First, oral submissions do not always conform to written submissions. In the course of argument, counsel, often, wisely and fairly, make concessions which may not find a place in the written submissions. Discussion draws out many a concession.

Second, there are some significant sentences in the written submissions which probabilise the concession. They are:

“If in the existing case, the entire Council of Ministers becomes interested in the use of the statutory power one way or the other, the doctrine of necessity will fill up the gap by enabling the Governor by dispensing with the advice of His Council of Ministers and take a decision of his own on the merits of the case. Such a discretion of the Governor must be implied as inherent in his constitutional powers.

The doctrine of necessity will supply the necessary power to the Governor to act without the advice of the Council of Ministers in such a case where the entire Council of Ministers is biased.

In fact, it will be contrary to the Constitution and the principles of democratic Government which it enshrines if the Governor was obliged not to act and to decline to perform his statutory duties because his Ministers had become involved personally. For the interest of democratic Government and its functioning, the Governor must act in such a case on his own. Otherwise, he will become an instrument for serving the personal and selfish interest of his Ministers.”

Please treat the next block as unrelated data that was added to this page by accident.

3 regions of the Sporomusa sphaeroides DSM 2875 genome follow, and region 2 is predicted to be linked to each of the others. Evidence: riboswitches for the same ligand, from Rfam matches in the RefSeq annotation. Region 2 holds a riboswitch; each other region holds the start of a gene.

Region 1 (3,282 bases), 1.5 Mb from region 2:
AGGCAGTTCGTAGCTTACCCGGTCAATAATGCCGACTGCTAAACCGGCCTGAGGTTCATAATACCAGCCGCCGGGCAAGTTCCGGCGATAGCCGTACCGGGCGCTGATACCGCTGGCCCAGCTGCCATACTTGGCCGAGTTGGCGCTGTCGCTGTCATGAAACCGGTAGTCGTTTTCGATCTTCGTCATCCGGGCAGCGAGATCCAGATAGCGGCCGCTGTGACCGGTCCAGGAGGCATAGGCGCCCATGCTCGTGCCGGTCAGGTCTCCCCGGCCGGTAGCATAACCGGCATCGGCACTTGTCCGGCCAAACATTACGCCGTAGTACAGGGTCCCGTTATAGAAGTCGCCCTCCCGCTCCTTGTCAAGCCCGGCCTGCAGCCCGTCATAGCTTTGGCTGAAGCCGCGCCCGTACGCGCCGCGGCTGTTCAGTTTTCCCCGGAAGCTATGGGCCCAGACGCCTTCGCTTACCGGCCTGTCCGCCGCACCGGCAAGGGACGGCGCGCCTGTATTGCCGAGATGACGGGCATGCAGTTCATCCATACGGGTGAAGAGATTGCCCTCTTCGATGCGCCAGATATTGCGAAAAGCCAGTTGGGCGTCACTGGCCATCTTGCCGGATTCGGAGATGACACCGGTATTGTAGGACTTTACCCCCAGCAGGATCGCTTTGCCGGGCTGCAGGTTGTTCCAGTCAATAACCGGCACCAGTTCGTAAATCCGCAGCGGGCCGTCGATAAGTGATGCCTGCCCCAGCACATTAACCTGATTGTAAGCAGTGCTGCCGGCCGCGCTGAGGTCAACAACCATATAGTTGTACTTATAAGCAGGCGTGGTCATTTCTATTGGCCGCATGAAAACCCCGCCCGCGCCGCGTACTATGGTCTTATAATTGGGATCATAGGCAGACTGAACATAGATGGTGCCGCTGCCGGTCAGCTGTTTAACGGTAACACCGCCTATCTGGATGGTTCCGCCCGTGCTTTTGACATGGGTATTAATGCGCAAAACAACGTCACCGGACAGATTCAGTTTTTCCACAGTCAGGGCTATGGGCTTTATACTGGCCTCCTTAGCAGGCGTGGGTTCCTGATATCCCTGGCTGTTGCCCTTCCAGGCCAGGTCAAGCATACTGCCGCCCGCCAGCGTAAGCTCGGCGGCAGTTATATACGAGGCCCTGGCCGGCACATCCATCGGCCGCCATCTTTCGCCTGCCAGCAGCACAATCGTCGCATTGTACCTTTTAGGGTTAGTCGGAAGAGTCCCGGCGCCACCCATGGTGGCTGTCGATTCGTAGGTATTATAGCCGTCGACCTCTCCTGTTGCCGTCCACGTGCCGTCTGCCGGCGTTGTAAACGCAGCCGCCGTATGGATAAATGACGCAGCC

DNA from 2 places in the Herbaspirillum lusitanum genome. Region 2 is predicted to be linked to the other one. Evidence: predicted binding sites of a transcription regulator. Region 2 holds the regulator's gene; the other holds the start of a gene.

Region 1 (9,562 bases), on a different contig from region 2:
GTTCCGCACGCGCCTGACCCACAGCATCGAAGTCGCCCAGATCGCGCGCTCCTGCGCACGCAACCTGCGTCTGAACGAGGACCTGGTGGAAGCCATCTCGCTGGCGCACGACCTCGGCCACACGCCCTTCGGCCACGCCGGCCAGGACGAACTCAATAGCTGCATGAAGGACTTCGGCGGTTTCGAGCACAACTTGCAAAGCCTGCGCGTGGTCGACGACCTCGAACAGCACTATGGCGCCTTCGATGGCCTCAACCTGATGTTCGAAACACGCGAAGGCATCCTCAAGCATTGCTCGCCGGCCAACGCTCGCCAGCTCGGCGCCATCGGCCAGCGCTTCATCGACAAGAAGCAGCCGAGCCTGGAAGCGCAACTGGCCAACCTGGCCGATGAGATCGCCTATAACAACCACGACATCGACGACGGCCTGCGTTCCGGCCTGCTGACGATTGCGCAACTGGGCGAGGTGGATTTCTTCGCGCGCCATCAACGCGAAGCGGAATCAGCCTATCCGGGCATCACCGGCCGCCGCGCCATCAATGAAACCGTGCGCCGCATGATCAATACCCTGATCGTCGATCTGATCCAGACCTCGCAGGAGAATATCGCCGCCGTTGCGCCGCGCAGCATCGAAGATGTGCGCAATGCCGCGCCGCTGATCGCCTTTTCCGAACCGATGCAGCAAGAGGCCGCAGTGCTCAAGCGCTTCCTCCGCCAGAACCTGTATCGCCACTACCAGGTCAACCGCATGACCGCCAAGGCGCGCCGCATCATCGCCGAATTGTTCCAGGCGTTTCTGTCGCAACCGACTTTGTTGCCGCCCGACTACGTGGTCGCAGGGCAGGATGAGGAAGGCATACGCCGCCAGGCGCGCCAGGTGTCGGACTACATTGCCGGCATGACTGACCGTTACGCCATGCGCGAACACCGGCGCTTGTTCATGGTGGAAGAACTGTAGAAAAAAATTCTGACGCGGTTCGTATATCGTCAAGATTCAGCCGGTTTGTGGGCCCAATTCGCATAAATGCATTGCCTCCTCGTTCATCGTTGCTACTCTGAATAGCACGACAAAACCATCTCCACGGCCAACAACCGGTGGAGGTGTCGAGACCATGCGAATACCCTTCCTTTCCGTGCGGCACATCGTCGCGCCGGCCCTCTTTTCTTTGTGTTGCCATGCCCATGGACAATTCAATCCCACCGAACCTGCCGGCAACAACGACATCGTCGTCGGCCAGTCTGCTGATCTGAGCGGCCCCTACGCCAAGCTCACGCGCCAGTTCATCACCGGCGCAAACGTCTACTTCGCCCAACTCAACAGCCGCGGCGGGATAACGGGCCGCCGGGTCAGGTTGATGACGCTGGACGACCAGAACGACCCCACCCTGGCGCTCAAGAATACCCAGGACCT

The statement in the judgment that such a concession was made is conclusive and, if we may say so, the concession was rightly made. In the facts and circumstances of the present case, we have no doubt in our mind that when there is to be a prosecution of the Chief Minister, the Governor would, while determining whether sanction for such prosecution should be granted or not under s. 6 of the Prevention of Corruption Act, as a matter of propriety, necessarily act in his own discretion and not on the advice of the Council of Ministers.”


State of Maharashtra v. Ramdas Shrinivas Nayak (1982)

[1] Per Lord Atkinson in Somasundaran v. Subramanian, A.I.R 1926 P.C. 136.

[2] Per Lord Buckmaster in Madhusudan v. Chanderwati, A.I.R. 1917 P.C. 30.